Once the brakes were functioning, I tackled the wiring. I bought a wire crimping tool and 100 butt connectors and set about extending the Honda’s wiring harness. I resisted all temptations to simplify the electrical system, and used the engineering of the scooter exactly. Why mess with success? The speedometer ran as usual off the right front wheel. I positioned it with good visibility, but not obstructing anything.

One of my design parameters was hand controls only, which is a wonderful system: Front brakes by the right hand: they do most of the braking; rear brake by left hand. Turn signals, horn, starter, dimmer switch, are all right there: no need to change anything. And with a twist-grip throttle, driving can be learned quickly. Since there are no foot pedals, with a small second passenger, both can position themselves easily.   I eventually used the engine kill switch work the windshield wiper.


Now I came to the toughest part, the central body panels. If I could do this well, the rear panels would be easy and the project finished! At this point, I had exhausted the $2000 budget, so I E-bayed the extra motorcycle parts, and thus had $500 in hand to finish the car. Labor was at 300 hours, so I hoped another month of part-time work would largely see me through. Ha! What a dream!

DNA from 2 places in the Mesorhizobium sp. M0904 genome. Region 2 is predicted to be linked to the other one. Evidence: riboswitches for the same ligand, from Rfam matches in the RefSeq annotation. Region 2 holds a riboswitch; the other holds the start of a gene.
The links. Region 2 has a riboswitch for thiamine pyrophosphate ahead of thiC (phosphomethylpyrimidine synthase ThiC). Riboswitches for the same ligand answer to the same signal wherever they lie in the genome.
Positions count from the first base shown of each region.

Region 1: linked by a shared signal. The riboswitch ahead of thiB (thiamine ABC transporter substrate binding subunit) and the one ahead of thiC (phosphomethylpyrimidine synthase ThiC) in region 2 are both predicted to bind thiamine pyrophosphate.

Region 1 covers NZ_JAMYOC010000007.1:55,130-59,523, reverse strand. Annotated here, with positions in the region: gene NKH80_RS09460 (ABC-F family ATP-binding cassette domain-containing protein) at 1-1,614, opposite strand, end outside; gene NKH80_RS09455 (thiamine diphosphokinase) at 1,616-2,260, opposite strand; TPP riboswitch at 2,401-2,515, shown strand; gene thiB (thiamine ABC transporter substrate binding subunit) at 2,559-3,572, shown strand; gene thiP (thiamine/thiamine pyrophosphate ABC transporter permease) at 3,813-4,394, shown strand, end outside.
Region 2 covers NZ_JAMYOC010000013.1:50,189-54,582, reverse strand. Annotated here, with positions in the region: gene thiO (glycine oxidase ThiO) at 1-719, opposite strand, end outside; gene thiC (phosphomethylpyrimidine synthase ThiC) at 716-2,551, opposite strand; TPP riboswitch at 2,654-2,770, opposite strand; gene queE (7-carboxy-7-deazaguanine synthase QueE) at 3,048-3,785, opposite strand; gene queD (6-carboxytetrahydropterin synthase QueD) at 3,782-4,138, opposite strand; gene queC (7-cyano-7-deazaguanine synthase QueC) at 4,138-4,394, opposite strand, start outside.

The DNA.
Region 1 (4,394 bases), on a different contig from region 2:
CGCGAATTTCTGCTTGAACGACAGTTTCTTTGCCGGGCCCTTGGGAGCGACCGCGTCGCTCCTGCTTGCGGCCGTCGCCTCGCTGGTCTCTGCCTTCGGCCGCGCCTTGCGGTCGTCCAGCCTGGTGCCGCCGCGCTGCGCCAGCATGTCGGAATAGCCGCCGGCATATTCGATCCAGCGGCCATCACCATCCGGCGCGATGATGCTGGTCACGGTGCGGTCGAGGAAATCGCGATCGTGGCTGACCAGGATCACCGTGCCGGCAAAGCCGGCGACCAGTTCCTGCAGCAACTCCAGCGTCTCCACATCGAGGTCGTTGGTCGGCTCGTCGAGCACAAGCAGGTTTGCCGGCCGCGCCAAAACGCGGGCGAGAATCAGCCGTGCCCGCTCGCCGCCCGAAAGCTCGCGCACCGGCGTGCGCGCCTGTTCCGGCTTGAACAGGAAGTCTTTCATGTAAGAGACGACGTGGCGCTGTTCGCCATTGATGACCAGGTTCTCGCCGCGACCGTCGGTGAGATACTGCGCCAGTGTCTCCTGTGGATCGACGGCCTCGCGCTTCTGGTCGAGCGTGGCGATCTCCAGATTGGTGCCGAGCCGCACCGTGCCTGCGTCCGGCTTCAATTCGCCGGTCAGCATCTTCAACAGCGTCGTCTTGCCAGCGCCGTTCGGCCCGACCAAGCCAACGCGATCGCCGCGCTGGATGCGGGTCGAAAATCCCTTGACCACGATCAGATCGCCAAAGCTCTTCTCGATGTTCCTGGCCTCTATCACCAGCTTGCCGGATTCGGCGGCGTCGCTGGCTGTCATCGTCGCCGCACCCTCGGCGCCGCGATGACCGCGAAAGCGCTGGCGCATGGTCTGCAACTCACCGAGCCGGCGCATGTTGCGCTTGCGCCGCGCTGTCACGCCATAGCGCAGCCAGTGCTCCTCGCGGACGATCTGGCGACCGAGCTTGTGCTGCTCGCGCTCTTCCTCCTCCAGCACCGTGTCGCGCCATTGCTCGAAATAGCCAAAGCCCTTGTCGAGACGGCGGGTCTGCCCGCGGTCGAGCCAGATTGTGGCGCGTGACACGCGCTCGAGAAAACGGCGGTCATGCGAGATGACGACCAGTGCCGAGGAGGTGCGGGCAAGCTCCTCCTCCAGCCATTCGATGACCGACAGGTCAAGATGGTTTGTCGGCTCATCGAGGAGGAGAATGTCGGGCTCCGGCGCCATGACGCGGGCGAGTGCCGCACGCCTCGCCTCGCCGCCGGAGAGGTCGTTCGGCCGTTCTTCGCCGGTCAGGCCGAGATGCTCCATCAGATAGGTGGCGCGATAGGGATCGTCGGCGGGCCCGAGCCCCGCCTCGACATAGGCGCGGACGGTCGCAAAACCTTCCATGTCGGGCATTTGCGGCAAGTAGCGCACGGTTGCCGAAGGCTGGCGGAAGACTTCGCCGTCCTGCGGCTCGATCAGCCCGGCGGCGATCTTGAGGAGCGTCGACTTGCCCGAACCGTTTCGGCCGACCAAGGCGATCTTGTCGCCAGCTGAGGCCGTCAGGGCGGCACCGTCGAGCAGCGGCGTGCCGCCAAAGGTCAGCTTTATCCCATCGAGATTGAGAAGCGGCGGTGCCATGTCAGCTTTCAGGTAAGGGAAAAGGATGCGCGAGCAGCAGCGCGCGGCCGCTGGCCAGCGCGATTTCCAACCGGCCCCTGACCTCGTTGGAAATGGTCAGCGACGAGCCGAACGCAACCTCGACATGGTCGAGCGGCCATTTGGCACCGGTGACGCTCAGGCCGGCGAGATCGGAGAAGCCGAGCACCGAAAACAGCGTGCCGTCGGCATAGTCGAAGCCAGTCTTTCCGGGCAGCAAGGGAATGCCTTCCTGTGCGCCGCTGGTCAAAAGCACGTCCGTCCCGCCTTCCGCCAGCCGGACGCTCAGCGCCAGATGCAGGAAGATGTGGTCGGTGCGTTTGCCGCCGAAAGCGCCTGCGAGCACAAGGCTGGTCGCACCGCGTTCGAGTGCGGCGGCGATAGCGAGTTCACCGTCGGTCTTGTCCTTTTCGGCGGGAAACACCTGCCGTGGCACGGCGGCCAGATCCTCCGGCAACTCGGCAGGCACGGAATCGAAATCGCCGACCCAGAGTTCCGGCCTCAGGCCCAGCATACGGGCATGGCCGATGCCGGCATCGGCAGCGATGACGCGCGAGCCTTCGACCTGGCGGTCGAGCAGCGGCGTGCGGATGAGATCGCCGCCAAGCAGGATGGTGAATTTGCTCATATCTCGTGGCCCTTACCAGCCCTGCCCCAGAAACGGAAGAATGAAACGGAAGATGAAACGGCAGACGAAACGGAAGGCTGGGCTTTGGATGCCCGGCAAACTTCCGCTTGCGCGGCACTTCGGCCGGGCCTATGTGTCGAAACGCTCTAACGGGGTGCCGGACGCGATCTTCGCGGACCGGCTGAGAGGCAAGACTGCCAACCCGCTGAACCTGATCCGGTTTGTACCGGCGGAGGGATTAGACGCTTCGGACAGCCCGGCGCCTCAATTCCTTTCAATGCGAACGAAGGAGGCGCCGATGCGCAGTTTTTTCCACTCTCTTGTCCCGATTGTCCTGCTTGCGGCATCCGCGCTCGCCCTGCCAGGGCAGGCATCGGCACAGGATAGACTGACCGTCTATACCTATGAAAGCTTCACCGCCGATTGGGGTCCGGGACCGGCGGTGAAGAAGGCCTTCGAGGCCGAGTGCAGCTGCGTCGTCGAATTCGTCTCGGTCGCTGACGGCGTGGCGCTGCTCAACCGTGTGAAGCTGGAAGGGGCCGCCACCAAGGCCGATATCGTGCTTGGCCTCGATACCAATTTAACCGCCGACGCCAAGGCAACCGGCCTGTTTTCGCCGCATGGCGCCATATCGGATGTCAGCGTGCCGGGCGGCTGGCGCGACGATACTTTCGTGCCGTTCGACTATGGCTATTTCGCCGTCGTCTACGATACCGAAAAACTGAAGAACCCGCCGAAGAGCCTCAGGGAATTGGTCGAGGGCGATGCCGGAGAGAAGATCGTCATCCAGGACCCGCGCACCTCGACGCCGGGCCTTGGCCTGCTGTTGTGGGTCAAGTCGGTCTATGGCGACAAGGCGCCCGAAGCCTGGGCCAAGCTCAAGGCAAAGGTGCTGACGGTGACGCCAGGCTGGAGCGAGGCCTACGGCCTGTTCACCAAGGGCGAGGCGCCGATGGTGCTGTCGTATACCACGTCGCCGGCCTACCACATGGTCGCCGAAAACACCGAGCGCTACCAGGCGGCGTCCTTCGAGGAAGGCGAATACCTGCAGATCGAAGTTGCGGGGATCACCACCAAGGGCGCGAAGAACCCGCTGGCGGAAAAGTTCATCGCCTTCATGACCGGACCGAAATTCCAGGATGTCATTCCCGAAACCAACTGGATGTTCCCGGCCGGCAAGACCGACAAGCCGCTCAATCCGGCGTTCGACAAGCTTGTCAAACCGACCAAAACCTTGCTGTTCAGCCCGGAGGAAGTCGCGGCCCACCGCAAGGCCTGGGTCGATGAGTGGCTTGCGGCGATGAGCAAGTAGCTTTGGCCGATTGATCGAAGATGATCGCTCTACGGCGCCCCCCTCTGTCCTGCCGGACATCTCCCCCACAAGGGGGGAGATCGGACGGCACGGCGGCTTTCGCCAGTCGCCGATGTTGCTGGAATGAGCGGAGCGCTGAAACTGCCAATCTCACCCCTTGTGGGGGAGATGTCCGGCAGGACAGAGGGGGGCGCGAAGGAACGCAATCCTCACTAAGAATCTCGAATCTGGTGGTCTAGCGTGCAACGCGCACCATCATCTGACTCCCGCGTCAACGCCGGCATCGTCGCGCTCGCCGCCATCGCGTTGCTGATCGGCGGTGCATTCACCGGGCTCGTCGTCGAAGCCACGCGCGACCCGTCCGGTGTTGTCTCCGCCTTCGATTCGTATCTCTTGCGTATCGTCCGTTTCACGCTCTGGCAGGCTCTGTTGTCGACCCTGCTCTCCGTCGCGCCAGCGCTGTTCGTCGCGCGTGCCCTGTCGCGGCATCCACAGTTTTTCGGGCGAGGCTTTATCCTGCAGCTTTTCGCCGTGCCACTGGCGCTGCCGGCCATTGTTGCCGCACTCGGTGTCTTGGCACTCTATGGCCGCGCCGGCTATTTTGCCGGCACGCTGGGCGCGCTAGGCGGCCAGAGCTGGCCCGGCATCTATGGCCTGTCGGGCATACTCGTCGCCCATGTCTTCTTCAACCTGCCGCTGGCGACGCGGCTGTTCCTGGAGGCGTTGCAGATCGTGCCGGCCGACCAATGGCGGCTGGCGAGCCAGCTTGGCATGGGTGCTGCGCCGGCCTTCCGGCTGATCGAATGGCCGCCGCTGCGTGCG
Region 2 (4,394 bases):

First I tested the car for 500 miles, still using the child’s car seat for testing, along with a seat belt and a helmet. I found that it would go 105 miles on an exactly-measured gallon in country driving, and 88 MPG in stop and go. The car would go 52 MPH, and but felt more comfortable at 40. I made further changes to increase the steering ratio to take more of the twitchiness out of the steering. I named it ‘Moonbeam’ and got lots of nice publicity in our small Maine town.